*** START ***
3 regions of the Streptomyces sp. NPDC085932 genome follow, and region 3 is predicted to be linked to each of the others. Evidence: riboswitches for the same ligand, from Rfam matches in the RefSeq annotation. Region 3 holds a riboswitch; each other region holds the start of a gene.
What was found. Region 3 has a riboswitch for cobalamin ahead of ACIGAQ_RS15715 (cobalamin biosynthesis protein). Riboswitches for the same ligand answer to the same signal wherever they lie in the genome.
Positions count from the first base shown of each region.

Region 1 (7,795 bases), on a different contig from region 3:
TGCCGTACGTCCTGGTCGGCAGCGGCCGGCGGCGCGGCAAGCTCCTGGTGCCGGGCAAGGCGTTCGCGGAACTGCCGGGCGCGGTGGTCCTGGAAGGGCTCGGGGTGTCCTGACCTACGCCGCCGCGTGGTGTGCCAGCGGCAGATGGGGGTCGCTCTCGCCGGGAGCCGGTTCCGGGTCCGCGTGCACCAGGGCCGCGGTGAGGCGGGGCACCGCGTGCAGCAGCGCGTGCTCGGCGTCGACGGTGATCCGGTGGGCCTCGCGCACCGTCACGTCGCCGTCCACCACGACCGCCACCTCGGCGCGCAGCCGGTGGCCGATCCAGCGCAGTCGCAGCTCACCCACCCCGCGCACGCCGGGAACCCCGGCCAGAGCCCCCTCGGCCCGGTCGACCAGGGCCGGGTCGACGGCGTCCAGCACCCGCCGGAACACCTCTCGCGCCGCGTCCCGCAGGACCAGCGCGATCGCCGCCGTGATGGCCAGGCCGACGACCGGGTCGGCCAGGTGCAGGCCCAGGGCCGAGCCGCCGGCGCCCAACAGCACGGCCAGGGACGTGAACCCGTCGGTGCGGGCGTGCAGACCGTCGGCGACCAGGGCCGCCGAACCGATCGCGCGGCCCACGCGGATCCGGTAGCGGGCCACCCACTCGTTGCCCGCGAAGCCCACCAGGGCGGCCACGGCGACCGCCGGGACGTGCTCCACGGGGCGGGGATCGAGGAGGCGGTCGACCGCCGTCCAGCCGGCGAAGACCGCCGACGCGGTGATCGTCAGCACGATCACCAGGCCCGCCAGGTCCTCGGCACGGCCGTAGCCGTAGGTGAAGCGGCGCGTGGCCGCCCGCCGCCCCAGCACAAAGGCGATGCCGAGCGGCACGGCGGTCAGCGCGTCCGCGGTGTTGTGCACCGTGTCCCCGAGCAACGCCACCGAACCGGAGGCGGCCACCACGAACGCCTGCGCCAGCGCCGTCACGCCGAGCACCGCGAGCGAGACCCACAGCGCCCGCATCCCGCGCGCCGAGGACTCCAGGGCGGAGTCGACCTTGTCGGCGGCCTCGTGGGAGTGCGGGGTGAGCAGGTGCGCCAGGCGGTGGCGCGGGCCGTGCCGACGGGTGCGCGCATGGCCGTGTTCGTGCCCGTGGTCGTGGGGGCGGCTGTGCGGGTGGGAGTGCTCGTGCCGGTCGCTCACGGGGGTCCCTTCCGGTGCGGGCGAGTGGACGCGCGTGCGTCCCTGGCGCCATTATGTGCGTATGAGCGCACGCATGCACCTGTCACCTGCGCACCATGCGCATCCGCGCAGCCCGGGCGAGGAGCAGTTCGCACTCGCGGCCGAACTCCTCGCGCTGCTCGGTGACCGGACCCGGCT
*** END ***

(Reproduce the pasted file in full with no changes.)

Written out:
3 regions of the Streptomyces sp. NPDC085932 genome follow, and region 3 is predicted to be linked to each of the others. Evidence: riboswitches for the same ligand, from Rfam matches in the RefSeq annotation. Region 3 holds a riboswitch; each other region holds the start of a gene.
What was found. Region 3 has a riboswitch for cobalamin ahead of ACIGAQ_RS15715 (cobalamin biosynthesis protein). Riboswitches for the same ligand answer to the same signal wherever they lie in the genome.
Positions count from the first base shown of each region.

Region 1 (7,795 bases), on a different contig from region 3:
TGCCGTACGTCCTGGTCGGCAGCGGCCGGCGGCGCGGCAAGCTCCTGGTGCCGGGCAAGGCGTTCGCGGAACTGCCGGGCGCGGTGGTCCTGGAAGGGCTCGGGGTGTCCTGACCTACGCCGCCGCGTGGTGTGCCAGCGGCAGATGGGGGTCGCTCTCGCCGGGAGCCGGTTCCGGGTCCGCGTGCACCAGGGCCGCGGTGAGGCGGGGCACCGCGTGCAGCAGCGCGTGCTCGGCGTCGACGGTGATCCGGTGGGCCTCGCGCACCGTCACGTCGCCGTCCACCACGACCGCCACCTCGGCGCGCAGCCGGTGGCCGATCCAGCGCAGTCGCAGCTCACCCACCCCGCGCACGCCGGGAACCCCGGCCAGAGCCCCCTCGGCCCGGTCGACCAGGGCCGGGTCGACGGCGTCCAGCACCCGCCGGAACACCTCTCGCGCCGCGTCCCGCAGGACCAGCGCGATCGCCGCCGTGATGGCCAGGCCGACGACCGGGTCGGCCAGGTGCAGGCCCAGGGCCGAGCCGCCGGCGCCCAACAGCACGGCCAGGGACGTGAACCCGTCGGTGCGGGCGTGCAGACCGTCGGCGACCAGGGCCGCCGAACCGATCGCGCGGCCCACGCGGATCCGGTAGCGGGCCACCCACTCGTTGCCCGCGAAGCCCACCAGGGCGGCCACGGCGACCGCCGGGACGTGCTCCACGGGGCGGGGATCGAGGAGGCGGTCGACCGCCGTCCAGCCGGCGAAGACCGCCGACGCGGTGATCGTCAGCACGATCACCAGGCCCGCCAGGTCCTCGGCACGGCCGTAGCCGTAGGTGAAGCGGCGCGTGGCCGCCCGCCGCCCCAGCACAAAGGCGATGCCGAGCGGCACGGCGGTCAGCGCGTCCGCGGTGTTGTGCACCGTGTCCCCGAGCAACGCCACCGAACCGGAGGCGGCCACCACGAACGCCTGCGCCAGCGCCGTCACGCCGAGCACCGCGAGCGAGACCCACAGCGCCCGCATCCCGCGCGCCGAGGACTCCAGGGCGGAGTCGACCTTGTCGGCGGCCTCGTGGGAGTGCGGGGTGAGCAGGTGCGCCAGGCGGTGGCGCGGGCCGTGCCGACGGGTGCGCGCATGGCCGTGTTCGTGCCCGTGGTCGTGGGGGCGGCTGTGCGGGTGGGAGTGCTCGTGCCGGTCGCTCACGGGGGTCCCTTCCGGTGCGGGCGAGTGGACGCGCGTGCGTCCCTGGCGCCATTATGTGCGTATGAGCGCACGCATGCACCTGTCACCTGCGCACCATGCGCATCCGCGCAGCCCGGGCGAGGAGCAGTTCGCACTCGCGGCCGAACTCCTCGCGCTGCTCGGTGACCGGACCCGGCT